Tag Archives: life

March for Life

My frame was not hidden from you
    when I was made in the secret place,
    when I was woven together in the depths of the earth.


Your eyes saw my unformed body;
    all the days ordained for me were written in your book
    before one of them came to be.
Psalm 139:15-16 (NIV)

The 46th March for Life was this weekend. I watched a time-lapse video of this year’s march in Washington DC and was amazed at the number of people involved, even in the cold.

But 46 years ago, I had a two week old baby girl who was taking up all of my time. The word abortion never crossed my mind and whoever heard of Roe v. Wade? March? I could barely keep up with the day ahead of me. I thought things would never get back to normal. It was not that I didn’t believe in the importance of life, I just never bothered to follow the news about this court case that changed our nation’s direction and mindset on the life of the unborn. I can only think of one friend who ever talked to me about this topic and I didn’t pay much attention to what she said.

However, as the years passed, I realized that I had been neglecting standing up for something that God was sorely displeased over. A Google search indicates that 45.7 million legal induced abortions were reported from 1970 to 2015. How could I turn a blind eye to such a horror? As the great parliamentarian Edmund Burke said, “The only thing necessary for the triumph of evil is for good men (and women) to do nothing.”

And that was the beginning of my involvement in the pro-life movement. I worked as a counselor at a Crisis Pregnancy Center for a couple of years and then went on to work actively in the political arena for 25 years endeavoring to make changes for good and the protection of the unborn. Looking over the 46 years, there have been some wins but we still have a way to go.

Warren Cole Smith is the Vice-President of Mission Advancement for the Colson Center for Christian Worldview writes: So it is fair to ask: Is the pro-life movement doing the right things? We excel at rallies and fundraising. We have come a long way in caring for women and children in crisis situations. The pregnancy care centers of this country are an army of compassion who in the aggregate care for millions of women and children each year.

However, if we want to make abortion not merely illegal, but unthinkable, we must get better at helping people think and behave in biblical Christian ways, not just in crisis moments, but at all times and in all places. We must do better at storing the linkage between marriage, sex, and child-rearing – which means talking about these issues more directly and more biblically in our pulpits and in our seminaries. These are core Gospel issues, not merely moral or ethical or political issues.

As believers in Jesus, we need to continue to stand for life. It may look different in method but not in theology. It should include all Christians, not just activists. And it must include all areas of life if we are to have any hope of reversing the abortion holocaust.

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Dying is Even Better

For to me, to live is Christ and to die is gain.

Philippians 1:21 (NIV)

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Google Kara Tippets and you will find a myriad of articles. I found her last October after reading her letter to Brittany Maynard, a terminally ill cancer patient in Oregon who wanted to end her own life. Kara was opposed to this stance, even when the circumstances seem to warrant it because she, too, was dying from breast cancer.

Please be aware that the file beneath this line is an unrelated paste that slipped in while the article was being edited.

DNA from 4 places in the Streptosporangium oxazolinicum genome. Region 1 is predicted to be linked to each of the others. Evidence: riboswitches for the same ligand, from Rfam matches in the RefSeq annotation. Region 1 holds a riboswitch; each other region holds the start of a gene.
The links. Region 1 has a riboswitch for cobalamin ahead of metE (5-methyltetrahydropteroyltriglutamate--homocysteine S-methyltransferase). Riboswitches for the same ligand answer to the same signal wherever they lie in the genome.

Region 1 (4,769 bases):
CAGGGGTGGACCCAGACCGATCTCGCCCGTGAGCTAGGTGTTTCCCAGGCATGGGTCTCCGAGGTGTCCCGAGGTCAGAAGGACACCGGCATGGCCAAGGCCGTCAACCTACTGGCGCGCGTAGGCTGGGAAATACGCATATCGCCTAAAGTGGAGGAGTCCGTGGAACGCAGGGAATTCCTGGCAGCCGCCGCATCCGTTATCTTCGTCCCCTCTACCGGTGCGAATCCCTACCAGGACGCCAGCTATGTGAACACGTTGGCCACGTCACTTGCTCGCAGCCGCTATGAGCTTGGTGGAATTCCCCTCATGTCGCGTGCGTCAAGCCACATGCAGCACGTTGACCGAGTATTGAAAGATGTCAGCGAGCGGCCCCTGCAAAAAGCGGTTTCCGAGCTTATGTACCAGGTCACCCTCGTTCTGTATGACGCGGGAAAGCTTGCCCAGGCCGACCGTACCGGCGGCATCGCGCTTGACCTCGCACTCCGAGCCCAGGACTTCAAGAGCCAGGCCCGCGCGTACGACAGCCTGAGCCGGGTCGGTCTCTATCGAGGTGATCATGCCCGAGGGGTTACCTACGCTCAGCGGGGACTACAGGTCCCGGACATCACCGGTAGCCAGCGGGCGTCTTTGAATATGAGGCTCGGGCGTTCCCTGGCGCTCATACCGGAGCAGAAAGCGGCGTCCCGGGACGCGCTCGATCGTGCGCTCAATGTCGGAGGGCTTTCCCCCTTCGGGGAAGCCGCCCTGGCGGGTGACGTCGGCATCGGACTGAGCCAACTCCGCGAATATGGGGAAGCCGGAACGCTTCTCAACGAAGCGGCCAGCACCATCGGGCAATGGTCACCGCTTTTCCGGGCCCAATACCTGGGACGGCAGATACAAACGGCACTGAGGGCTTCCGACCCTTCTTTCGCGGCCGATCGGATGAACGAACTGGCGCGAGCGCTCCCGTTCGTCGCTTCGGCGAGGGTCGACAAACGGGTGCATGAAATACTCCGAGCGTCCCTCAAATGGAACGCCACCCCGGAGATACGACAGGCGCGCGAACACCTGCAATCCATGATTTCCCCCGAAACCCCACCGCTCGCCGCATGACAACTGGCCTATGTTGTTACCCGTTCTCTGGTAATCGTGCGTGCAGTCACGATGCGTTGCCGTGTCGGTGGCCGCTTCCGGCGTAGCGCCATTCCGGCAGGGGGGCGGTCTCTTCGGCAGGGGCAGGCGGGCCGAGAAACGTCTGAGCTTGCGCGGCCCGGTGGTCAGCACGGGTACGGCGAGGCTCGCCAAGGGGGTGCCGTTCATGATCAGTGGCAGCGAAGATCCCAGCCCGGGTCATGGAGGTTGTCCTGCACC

That letter began a saga for me, and thousands of others on Facebook, as we followed her story. She wrote a blog, Mundane Faithfulness, where she shared the ups and downs of her treatment, her family, her agony and pain, yet always, her hard peace and love for Jesus. She loved big and you could see it reflected in her husband and children, her family and friends.

I read her book, The Hardest Peace: Expecting Grace in the Midst of Life’s Hard, and gained a fuller and greater understanding of God’s love and peace in the hard corners of our lives. I remember my journal entries asking God for a time of peace. You, too?

Having fought valiantly for months for just a little more time, she came to terms that there were no more treatments and recently, knew she was fading. Each step away from independence was a battle. She fought for more time with her “littles,” yet, always gracious, never bitter, always leaning hard into loving.

That last week, she asked a pastor friend how to die well. His answer, “Rest in the arms of Jesus and let Him take you home.”

Kara lived out what she tried desperately to share with Brittany.

“Suffering is not the absence of goodness, it is not the absence of beauty, but perhaps it can be the place where true beauty can be known. In your choosing your own death, you are robbing those that love you with such tenderness, the opportunity of meeting you in your last moments and extending you love in your last breaths.”

We see life and death so finitely. But, our timeline is just a dash on God’s timeline.

I like to imagine Kara taking that final sail towards the distant shore. A crowd is on the bank, rambunctiously cheering for her with a loud welcome. We see Jesus as He enfolds her in His arms, as she steps out of the boat, and leads her home.

We waved good-bye on March 22nd, and now throw her a kiss, knowing that all pain is gone and she is free. On this side of heaven, we feel sadness, tears, and pain but HOPE fills our hearts. We will see Kara again.

Thank you, Kara, for teaching me how to live well, in the roughest of circumstances, and how to die well — looking to Jesus.

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